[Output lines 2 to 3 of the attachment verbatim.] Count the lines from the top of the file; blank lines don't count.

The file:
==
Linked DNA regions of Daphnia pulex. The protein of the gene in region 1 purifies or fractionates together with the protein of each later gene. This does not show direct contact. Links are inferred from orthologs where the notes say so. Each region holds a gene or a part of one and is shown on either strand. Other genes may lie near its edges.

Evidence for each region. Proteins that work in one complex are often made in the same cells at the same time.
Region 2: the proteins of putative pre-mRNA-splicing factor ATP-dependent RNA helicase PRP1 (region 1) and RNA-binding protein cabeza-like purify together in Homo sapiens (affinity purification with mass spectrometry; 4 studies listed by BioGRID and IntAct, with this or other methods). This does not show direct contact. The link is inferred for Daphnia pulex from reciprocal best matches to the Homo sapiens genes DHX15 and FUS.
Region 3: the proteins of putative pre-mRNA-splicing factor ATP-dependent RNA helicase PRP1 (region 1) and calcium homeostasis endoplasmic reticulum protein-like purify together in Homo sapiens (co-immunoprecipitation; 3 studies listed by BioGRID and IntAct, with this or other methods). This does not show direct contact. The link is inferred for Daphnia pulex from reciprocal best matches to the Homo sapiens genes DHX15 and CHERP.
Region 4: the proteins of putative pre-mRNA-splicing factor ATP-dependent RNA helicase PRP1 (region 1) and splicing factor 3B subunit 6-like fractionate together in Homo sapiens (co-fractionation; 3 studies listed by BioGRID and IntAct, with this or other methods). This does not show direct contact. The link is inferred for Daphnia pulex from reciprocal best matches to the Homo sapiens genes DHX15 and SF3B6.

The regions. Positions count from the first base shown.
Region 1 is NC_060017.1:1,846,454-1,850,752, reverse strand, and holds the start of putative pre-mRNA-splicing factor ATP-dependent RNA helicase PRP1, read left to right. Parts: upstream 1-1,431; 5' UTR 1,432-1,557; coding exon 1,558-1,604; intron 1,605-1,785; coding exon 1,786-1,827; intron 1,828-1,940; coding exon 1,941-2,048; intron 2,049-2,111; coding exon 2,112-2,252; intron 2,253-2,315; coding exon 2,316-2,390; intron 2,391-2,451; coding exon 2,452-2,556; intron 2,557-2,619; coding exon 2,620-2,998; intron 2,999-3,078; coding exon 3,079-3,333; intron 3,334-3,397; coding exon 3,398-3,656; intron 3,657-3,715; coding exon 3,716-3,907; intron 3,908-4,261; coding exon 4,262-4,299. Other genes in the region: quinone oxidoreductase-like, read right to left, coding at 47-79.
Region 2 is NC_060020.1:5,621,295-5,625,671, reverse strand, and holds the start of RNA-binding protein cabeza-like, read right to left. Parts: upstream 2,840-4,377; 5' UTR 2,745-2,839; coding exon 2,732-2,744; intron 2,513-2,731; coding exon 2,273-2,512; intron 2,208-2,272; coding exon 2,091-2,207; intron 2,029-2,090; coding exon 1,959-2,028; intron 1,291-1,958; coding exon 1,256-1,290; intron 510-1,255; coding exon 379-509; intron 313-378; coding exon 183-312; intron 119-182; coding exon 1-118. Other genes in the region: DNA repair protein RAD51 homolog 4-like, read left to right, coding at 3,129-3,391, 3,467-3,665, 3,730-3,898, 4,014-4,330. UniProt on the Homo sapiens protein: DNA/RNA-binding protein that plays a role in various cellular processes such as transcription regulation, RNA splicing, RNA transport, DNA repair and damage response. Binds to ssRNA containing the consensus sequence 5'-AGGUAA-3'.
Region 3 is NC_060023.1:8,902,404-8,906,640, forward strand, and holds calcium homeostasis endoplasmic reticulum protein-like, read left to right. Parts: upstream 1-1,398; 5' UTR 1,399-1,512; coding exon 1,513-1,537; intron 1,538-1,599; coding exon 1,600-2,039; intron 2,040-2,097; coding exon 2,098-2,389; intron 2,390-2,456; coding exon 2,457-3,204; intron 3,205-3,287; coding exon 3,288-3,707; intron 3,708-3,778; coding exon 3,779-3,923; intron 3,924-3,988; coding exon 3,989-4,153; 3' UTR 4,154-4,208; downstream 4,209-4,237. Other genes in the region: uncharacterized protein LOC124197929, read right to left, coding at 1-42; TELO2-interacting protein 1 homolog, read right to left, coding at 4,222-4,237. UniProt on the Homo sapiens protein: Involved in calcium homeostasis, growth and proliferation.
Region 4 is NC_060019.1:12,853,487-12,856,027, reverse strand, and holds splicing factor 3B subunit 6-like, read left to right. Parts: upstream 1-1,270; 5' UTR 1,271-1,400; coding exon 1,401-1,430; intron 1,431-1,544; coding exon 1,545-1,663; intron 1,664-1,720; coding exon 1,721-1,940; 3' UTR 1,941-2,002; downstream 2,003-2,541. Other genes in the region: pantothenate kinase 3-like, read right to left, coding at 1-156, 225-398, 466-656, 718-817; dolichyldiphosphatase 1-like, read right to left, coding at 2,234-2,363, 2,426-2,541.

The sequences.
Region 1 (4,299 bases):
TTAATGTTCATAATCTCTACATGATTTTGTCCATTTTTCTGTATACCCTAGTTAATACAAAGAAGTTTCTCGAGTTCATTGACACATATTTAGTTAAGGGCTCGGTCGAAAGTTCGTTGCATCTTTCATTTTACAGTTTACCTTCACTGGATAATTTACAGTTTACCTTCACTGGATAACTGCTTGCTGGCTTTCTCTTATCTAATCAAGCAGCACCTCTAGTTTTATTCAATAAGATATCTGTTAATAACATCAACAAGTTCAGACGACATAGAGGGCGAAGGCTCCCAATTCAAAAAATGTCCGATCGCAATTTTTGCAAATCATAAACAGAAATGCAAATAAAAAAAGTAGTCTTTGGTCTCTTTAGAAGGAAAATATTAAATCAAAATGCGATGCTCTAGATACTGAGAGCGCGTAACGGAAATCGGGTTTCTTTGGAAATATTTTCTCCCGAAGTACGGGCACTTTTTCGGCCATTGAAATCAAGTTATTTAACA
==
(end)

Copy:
Evidence for each region. Proteins that work in one complex are often made in the same cells at the same time.
Region 2: the proteins of putative pre-mRNA-splicing factor ATP-dependent RNA helicase PRP1 (region 1) and RNA-binding protein cabeza-like purify together in Homo sapiens (affinity purification with mass spectrometry; 4 studies listed by BioGRID and IntAct, with this or other methods). This does not show direct contact. The link is inferred for Daphnia pulex from reciprocal best matches to the Homo sapiens genes DHX15 and FUS.